News

Menlo Park: Pilot program to make city parks herbicide-free OK'd by council

 

By Kate Bradshaw | Special to the Almanac

The Menlo Park City Council unanimously adopted revisions to the city's Integrated Pest Management (IPM) policy last night, including implementing a pilot program at four city parks to eliminate all herbicide use and authorizing the city manager to release a request for proposals to determine the cost viability of making all parks in Menlo Park herbicide-free.

The pilot program would be conducted at Bedwell Bayfront, Fremont, Willow Oaks and Stanford Hills parks.

Mayor Catherine Carlton proposed two amendments to the proposal that were adopted by the council: eliminating the use of systemic pesticides and discontinuing the use of baited rat traps. Ms. Carlton explained that there have been cases in which poisoned rats have then poisoned other potentially endangered predators.

"The poisoned rats are getting into the ecosystem and poisoning birds and bobcats and endangered species," she said.

She suggested using alternative "zap" traps to address rat problems, which contain the deceased rat's body and prevent its ingestion by other scavengers.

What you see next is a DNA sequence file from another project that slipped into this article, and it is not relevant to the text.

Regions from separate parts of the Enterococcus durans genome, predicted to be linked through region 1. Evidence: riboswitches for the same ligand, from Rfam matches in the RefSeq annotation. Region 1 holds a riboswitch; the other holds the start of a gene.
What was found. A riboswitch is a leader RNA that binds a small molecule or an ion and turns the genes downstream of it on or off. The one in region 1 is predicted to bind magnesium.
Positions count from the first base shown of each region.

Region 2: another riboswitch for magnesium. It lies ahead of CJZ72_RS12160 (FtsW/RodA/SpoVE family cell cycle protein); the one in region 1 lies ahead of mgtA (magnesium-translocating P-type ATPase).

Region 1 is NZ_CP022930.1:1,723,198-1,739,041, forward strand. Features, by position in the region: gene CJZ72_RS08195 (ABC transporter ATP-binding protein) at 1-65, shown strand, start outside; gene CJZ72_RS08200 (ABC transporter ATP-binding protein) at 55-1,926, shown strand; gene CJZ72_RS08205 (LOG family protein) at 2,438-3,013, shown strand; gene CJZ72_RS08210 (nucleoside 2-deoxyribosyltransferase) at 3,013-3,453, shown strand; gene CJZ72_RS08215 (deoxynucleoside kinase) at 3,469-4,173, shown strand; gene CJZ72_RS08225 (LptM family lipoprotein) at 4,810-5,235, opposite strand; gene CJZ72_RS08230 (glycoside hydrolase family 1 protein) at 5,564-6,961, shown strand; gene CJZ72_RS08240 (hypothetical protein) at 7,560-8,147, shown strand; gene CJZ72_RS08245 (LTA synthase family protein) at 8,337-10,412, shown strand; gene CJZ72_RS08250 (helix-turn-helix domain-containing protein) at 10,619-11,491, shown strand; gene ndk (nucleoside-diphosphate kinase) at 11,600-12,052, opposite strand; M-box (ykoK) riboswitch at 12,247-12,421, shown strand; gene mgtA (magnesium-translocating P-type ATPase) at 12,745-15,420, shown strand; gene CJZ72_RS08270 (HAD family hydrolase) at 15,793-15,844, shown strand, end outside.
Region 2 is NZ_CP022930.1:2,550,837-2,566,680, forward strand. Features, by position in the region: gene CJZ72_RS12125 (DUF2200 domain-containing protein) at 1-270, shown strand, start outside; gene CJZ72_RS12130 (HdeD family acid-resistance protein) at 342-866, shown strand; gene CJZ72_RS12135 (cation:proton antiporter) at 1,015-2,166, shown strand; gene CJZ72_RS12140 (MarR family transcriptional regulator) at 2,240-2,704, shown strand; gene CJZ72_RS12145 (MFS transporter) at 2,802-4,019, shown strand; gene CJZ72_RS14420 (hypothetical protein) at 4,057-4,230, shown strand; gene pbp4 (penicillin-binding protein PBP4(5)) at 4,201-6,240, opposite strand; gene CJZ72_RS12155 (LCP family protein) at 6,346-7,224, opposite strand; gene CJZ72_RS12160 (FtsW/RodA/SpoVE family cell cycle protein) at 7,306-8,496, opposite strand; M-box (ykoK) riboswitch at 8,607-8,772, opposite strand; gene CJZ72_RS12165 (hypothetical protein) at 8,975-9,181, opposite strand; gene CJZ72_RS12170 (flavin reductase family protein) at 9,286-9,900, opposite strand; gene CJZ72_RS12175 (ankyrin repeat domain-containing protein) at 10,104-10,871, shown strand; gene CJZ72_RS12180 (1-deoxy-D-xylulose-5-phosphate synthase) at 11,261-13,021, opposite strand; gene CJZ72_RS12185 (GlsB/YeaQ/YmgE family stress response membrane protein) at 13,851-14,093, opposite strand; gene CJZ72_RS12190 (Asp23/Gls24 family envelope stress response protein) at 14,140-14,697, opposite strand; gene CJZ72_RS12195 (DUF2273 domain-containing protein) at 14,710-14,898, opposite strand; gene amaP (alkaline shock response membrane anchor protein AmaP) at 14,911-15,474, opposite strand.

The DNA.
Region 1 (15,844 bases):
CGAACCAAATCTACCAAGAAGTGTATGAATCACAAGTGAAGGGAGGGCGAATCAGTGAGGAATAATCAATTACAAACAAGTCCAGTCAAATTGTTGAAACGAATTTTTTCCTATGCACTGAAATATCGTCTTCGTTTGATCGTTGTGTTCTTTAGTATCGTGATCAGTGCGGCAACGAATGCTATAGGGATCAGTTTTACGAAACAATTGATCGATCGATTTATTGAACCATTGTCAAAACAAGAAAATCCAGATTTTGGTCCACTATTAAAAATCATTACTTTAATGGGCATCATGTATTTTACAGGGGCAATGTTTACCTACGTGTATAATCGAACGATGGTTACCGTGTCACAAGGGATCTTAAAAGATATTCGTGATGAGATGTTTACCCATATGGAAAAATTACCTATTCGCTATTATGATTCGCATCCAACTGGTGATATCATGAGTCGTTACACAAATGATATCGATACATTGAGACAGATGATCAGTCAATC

Heather Abrams, environmental programs manager for the city, shared a list of systemic pesticides currently in use. These, she had been assured by staff, could be eliminated without issue, including a class of pesticides called neonicotinoids that have been linked to honey bee die-offs.

The council also authorized the city manager to seek bids from landscape contractors to maintain all of the city's parks without herbicide use to see if that option is cost-feasible.

With Mayor Carlton's amendments, the motion passed unanimously.

Earlier story: Can Menlo Park afford to make city parks herbicide-free?

Comments

2 people like this
Posted by Gina Lee
a resident of Menlo Park: University Heights
on Aug 26, 2015 at 12:11 pm

I'm so glad to hear of the stop of pesticide use, a I have seen hive collapse and a drop in our natural predator population. We used to have more coyotes and bobcats in the hills, now we hardly see them on hikes, which scares me and lets me know we are out of balance. My little ones and I thank you!


Like this comment
Posted by Marjorie Z
a resident of Menlo Park: Downtown
on Aug 26, 2015 at 1:28 pm

It's a start. I hope they will add Nealon Park too. Yay yay yay yay yay!


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